To hire an advisor to best support job seekers, Lisa suggested, first identify the key attributes and characteristics that make up the job. “Next build the values you are looking for on top – and that becomes your job description, your job role. Then you can recruit against it.” Empathy is one of those core characteristics that all good advisors should be able to display. I know from experience that some people express empathy more naturally than others. But, as with other forms of communication, you can teach people to display it more readily.

Be sympathetic to the person in front of you

While you need to look at the macro context of unemployment – regional and demographic disparities, for example – it is essential you look at the individual and avoid making judgements. “Be sympathetic to the person in front of you,” Lisa told me. “They come with a past. By understanding them as a person you can better advise them.”

Sit with the ‘problem’ for long enough and encourage ownership of the ‘solution’

It’s intuitive to want to focus on the positives and normalise negative feelings to help inspire and motivate people who may be lacking in drive and confidence. Whilst helpful, it is important to get the timing and balance right. Too much normalising early on can leave people feeling silly or as if their difficulties are trivial, whereas too much focus on the negatives can leave people feeling hopeless. Shifting early questions away from ‘what’s wrong’ - which can make people feel and act defensive - to ‘what’s happening’ promotes a more open conversation which moves individuals towards the root of their barriers to progress. Once you have a shared sense of the difficulties, try not to jump too quickly to advice giving; if you sit with the problems for long enough, people usually start to come up with their own solutions which is much more valuable than being told what to do.

Look for signals but don’t try to manage mental illness

Some people struggle to find a way out of negativity due to underlying mental health issues. It is not the role of advisors and service providers to treat mental illness. Instead we should become very good at noticing when it might be an issue, and then directing people to the most appropriate resources of help. That’s a key part of our duty of care.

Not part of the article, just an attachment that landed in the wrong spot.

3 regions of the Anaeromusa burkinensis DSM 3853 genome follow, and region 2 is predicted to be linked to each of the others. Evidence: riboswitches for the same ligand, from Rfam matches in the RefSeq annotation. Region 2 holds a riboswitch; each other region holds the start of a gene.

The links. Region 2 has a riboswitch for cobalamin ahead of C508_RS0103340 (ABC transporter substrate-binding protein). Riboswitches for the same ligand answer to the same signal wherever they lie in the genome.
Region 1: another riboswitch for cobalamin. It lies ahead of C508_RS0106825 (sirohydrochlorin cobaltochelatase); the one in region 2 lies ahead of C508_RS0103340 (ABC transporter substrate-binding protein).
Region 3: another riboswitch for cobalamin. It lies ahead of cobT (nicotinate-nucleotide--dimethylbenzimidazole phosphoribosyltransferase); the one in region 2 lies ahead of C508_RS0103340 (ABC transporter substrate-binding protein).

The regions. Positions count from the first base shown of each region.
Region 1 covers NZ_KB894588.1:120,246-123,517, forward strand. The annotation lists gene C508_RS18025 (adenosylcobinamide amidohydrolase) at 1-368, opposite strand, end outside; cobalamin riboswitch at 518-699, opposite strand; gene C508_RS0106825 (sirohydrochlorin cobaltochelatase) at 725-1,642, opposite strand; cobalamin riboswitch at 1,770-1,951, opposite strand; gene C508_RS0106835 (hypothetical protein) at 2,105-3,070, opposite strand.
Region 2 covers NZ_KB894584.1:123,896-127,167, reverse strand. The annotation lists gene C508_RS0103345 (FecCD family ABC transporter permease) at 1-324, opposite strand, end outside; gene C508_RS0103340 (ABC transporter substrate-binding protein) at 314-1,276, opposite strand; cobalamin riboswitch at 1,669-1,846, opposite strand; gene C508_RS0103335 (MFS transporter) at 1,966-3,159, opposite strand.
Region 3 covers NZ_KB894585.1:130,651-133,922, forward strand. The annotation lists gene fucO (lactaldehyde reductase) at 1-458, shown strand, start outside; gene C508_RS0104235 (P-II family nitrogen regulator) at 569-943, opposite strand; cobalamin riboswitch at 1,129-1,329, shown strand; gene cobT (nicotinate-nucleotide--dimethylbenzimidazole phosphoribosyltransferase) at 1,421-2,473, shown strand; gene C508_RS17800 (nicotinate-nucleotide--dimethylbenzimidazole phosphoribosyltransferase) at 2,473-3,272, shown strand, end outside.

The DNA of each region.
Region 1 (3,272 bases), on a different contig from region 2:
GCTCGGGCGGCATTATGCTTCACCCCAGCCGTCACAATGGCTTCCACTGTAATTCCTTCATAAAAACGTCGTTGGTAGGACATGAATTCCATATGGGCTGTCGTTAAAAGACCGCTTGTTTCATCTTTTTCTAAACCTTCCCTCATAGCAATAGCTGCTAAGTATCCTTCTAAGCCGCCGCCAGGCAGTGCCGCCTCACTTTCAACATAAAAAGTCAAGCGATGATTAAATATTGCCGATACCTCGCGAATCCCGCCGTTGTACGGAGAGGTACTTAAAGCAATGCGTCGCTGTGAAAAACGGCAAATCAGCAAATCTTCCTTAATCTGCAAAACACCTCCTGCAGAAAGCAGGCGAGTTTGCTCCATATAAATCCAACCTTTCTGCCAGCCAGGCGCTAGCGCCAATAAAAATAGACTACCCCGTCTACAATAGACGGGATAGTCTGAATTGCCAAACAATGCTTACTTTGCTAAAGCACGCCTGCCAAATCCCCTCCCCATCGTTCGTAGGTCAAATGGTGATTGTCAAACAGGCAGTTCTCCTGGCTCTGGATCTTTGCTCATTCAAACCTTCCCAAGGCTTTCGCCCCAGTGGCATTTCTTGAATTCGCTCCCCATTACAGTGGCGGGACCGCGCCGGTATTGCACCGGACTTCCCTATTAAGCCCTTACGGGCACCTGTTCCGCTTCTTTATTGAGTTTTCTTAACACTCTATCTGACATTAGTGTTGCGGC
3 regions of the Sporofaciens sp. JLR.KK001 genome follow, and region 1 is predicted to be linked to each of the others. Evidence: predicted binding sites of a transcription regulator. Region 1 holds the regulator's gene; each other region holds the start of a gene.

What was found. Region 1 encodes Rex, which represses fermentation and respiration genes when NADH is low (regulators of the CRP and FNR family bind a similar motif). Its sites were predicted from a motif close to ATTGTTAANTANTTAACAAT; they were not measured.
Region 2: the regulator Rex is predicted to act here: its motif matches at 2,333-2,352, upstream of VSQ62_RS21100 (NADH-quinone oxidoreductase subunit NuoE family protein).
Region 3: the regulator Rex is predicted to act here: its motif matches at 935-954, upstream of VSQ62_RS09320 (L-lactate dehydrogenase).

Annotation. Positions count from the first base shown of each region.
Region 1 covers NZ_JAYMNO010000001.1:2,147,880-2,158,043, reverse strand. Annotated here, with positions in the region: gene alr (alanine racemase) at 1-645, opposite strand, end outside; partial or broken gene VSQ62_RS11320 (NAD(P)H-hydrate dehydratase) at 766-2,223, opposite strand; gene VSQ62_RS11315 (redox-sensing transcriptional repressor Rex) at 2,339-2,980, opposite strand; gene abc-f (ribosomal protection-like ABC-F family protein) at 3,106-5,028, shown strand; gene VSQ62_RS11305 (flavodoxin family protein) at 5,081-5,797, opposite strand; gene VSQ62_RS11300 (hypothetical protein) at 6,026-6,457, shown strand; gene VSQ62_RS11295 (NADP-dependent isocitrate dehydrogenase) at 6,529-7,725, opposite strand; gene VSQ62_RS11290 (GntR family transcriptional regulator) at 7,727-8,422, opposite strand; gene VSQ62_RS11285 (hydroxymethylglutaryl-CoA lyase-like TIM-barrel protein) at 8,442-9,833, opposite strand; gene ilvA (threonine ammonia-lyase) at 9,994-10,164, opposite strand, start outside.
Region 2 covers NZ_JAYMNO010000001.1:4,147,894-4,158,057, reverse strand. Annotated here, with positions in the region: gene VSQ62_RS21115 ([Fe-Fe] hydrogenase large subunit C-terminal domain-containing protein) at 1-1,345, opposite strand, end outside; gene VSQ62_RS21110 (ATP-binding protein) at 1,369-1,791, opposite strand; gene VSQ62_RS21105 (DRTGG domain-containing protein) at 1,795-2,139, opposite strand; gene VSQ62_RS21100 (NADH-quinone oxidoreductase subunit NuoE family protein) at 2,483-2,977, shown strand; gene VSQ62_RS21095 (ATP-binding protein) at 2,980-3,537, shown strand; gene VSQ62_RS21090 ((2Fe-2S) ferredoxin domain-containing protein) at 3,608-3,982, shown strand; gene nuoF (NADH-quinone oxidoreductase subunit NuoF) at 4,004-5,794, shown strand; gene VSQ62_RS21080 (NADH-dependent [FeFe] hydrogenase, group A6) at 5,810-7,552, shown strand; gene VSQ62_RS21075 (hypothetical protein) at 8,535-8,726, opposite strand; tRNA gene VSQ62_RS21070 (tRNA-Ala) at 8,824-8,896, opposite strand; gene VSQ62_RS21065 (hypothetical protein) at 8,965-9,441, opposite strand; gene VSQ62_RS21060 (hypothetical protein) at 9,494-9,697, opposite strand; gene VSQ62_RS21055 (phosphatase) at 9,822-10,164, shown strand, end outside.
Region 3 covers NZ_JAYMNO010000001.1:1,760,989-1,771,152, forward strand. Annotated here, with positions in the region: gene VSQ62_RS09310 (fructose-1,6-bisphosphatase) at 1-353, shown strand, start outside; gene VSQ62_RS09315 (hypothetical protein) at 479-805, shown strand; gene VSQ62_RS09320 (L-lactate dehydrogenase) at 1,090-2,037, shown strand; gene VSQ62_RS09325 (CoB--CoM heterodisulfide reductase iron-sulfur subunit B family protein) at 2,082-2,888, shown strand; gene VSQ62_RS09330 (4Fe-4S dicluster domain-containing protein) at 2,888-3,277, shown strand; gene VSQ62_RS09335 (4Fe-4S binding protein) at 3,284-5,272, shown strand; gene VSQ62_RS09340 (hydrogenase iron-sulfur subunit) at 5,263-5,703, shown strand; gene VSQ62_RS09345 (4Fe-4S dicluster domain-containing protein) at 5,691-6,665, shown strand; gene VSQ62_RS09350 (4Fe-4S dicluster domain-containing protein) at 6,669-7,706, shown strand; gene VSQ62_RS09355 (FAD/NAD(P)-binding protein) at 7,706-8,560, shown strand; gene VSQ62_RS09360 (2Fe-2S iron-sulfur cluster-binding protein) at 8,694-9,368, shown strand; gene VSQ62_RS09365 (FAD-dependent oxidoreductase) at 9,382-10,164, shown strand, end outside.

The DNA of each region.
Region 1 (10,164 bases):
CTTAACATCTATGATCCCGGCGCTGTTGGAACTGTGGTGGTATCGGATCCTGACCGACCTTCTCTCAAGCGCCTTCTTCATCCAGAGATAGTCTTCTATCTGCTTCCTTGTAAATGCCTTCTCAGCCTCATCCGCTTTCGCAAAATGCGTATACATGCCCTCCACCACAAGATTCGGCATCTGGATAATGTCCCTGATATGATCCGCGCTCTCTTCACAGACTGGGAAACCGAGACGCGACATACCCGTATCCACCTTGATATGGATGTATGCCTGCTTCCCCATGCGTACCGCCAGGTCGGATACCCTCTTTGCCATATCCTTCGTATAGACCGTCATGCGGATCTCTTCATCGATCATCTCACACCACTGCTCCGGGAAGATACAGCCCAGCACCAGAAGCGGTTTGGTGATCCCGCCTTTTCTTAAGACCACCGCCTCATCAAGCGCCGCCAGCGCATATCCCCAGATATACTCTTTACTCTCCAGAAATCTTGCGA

Employers should be queuing up to be part of these schemes

There exists a degree of scepticism among organisations when it comes to government or third sector-run job placement schemes. An impediment to the day-to-day business is how some see it. Such scepticism is misplaced. “Employers should be jumping on the back of these schemes because what they are getting is a huge recruitment pool,” Lisa argued. “What they are getting is highly motivated staff, highly engaged staff. Job performance will be high and will ultimately lead to positive organisational performance benefits. If companies see it from that perspective, it suddenly it becomes a very enticing proposition.”

Written by

Dr Charles Young

Dr Charles Young

Senior Medical Officer, Capita

Charles is leading our clinical information strategy, so we can provide safe, proven clinical decision support. He trained in medicine in London and continues to practice as an emergency physician for one day a week at St Thomas’ Hospital. Previously, Charles held a range of editorial, evidence-based medicine, clinical decision support and strategic leadership roles.